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Ask the Financial Expert


When do I have to start taking money out of my IRA?

The IRS requires that you begin taking money out of your IRA in the year you turn 70 ½. This amount is referred to as the RMD or required minimum distribution. The RMD is determined by taking the year end value of the previous year. So, a 2018 IRA RMD uses the December 31, 2017 account value. This amount is divided by your joint life expectancy, your age and the standard IRS table makes your beneficiary 10 years younger. If your spouse is more than ten years younger, special mortality tables are used.

The IRA RMD needs to be taken by December 31st of the year. A 50% penalty is assessed for not taking your IRA RMD, so make sure you take your distribution. As in all IRS rules there are exceptions and variables that apply to this rule. Make sure to consult your tax preparer for how the rule applies to you.

The IRS only cares that you take this distribution, they don’t care what you do with the money. If clients need the money it serves as a retirement income supplement. If not needed, the funds can be added to non-qualified investments. If you are still working, you could add it to a Roth IRA.

The funds could also be used to fund grandchildren’s 529 education plans.

As you can see there are a lot of options. If you are confused, ask your financial advisor for help.

Greg Wagoner CFP®,
Financial Advisor at Wagoner,
Wagoner & Associates
5954 Renaissance Pl Ste D.,

Do I need Medicare Part A or Part B
if I am still working?

The answer depends on your situation. If you’ve worked at least 10 years (40 quarters) under Medicare-covered employment and paid Medicare taxes during that time, you qualify for premium-free Medicare Part A and will be automatically enrolled at age 65 even if you’re still working. If your spouse has enough employment quarters, you can also qualify for premium-free Medicare Part A based on his or her work history.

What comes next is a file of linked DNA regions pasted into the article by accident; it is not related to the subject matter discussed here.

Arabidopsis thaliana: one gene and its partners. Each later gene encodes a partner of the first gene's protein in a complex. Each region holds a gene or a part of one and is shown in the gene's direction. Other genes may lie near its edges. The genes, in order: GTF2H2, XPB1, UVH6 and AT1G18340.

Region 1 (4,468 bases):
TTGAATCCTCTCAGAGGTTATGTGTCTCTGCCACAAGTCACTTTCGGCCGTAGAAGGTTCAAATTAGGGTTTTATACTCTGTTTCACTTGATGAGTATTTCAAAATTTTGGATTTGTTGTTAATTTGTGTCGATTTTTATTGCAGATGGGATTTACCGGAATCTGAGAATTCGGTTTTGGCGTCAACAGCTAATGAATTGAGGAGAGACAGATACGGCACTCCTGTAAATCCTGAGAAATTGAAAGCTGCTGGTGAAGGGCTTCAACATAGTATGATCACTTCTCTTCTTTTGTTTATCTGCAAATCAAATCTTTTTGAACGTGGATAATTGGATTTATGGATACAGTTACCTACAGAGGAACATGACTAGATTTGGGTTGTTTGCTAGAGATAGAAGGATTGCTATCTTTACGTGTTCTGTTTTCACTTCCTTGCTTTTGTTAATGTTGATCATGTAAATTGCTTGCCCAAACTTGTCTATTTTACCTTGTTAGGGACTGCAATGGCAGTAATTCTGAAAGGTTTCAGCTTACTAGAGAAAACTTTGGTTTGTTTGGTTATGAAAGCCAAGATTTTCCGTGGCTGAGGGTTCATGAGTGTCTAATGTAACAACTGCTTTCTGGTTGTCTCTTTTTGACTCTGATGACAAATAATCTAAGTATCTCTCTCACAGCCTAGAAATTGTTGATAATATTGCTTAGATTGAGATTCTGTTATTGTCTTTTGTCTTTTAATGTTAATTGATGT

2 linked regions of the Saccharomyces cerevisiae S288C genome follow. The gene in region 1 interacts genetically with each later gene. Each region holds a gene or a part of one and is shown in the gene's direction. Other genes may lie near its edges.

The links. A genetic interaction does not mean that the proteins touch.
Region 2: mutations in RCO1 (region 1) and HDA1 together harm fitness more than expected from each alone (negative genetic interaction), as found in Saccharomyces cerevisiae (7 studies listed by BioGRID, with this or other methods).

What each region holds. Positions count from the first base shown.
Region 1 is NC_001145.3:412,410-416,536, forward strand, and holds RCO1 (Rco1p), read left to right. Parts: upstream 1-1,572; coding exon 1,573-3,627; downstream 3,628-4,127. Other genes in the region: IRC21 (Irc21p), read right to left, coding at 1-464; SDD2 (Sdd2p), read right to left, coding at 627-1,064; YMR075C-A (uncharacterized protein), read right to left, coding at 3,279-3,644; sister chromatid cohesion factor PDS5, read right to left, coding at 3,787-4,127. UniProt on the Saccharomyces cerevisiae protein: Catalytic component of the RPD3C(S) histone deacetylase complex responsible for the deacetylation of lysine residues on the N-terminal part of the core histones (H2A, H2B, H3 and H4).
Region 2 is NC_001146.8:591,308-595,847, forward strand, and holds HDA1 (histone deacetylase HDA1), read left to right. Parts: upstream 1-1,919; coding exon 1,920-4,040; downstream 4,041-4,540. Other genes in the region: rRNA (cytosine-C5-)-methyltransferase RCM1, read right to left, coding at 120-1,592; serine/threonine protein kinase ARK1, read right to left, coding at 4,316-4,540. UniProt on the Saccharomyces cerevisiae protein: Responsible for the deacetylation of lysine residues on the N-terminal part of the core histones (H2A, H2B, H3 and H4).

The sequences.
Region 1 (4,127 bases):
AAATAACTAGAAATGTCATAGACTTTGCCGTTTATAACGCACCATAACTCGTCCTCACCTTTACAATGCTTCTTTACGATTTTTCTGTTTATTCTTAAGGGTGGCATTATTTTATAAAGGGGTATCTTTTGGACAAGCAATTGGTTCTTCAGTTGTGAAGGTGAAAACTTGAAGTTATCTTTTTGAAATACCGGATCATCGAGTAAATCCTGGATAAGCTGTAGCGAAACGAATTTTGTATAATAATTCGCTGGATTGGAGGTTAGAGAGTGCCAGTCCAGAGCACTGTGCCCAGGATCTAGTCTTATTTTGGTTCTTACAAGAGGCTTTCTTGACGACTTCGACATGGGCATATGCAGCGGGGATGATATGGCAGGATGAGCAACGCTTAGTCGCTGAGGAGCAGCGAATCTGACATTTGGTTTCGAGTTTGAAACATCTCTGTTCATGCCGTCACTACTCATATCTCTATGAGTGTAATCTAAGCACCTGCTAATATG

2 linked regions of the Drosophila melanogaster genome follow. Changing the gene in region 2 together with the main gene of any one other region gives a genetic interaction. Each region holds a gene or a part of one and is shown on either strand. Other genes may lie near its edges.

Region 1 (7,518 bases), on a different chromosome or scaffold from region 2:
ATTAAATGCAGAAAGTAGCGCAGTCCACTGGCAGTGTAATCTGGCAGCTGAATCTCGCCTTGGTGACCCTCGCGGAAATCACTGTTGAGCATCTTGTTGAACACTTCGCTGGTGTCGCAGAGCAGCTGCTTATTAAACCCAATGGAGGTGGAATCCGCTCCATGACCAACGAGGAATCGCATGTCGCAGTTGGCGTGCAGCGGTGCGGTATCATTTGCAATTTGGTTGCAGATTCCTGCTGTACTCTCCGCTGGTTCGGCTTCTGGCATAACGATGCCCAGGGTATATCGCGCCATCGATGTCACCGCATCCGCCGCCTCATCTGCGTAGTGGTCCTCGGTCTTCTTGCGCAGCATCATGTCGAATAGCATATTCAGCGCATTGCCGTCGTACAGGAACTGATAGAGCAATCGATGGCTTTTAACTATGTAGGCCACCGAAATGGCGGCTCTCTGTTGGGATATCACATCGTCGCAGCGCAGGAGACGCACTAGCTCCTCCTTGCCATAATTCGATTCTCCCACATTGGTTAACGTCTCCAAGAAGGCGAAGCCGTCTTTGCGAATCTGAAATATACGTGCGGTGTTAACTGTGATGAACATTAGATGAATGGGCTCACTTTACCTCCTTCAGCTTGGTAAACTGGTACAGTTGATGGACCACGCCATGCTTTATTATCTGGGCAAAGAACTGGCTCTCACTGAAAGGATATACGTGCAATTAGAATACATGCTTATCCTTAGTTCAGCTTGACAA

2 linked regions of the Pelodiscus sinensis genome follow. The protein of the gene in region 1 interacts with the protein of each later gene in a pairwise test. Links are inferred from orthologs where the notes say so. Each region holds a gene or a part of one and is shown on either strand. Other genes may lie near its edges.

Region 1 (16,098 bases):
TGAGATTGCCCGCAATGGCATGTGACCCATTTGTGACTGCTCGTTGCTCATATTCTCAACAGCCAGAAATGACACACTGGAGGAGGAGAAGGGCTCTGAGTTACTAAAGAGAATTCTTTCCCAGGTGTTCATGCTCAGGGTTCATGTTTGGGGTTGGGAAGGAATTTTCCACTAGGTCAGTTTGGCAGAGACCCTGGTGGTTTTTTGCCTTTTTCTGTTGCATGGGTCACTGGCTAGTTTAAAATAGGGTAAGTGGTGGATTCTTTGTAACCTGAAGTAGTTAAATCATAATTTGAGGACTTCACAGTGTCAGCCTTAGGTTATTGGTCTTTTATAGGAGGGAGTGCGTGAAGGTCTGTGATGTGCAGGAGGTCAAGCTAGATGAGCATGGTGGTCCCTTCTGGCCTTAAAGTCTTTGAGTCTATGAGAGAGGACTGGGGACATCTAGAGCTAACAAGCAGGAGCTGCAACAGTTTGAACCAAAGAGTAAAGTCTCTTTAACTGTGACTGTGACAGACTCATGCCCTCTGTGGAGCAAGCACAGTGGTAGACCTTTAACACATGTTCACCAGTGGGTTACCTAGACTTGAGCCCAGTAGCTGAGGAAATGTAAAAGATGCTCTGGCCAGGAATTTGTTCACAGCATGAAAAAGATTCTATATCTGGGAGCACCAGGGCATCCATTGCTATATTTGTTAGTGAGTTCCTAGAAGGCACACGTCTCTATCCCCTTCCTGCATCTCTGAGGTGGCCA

If not, you can decide to delay enrollment if you already have health coverage through an employer or union (or through your own work or your spouse’s employer). Medicare Part B always carries a monthly premium, so you may similarly choose to delay your Part B enrollment if you or your spouse are still working and have employer-based group coverage.

Remember, if you don’t sign up for Medicare when you’re first eligible and don’t have other coverage based on current employment, you could have to pay a late-enrollment penalty later when you do enroll. The late-enrollment penalty applies to Medicare Part B (and Part A, if you have to pay a premium for it).
One factor to consider is that even if you have health coverage through your employment, Medicare may help pay for some of the costs not covered by your group health plan, so you should consult with your employer or union benefits administrator for specifics.
If you have questions, call Beacon experts to get you medicare questions answered.

Rhonda L. Wise
Co-Founder and Vice President of
Beacon Associates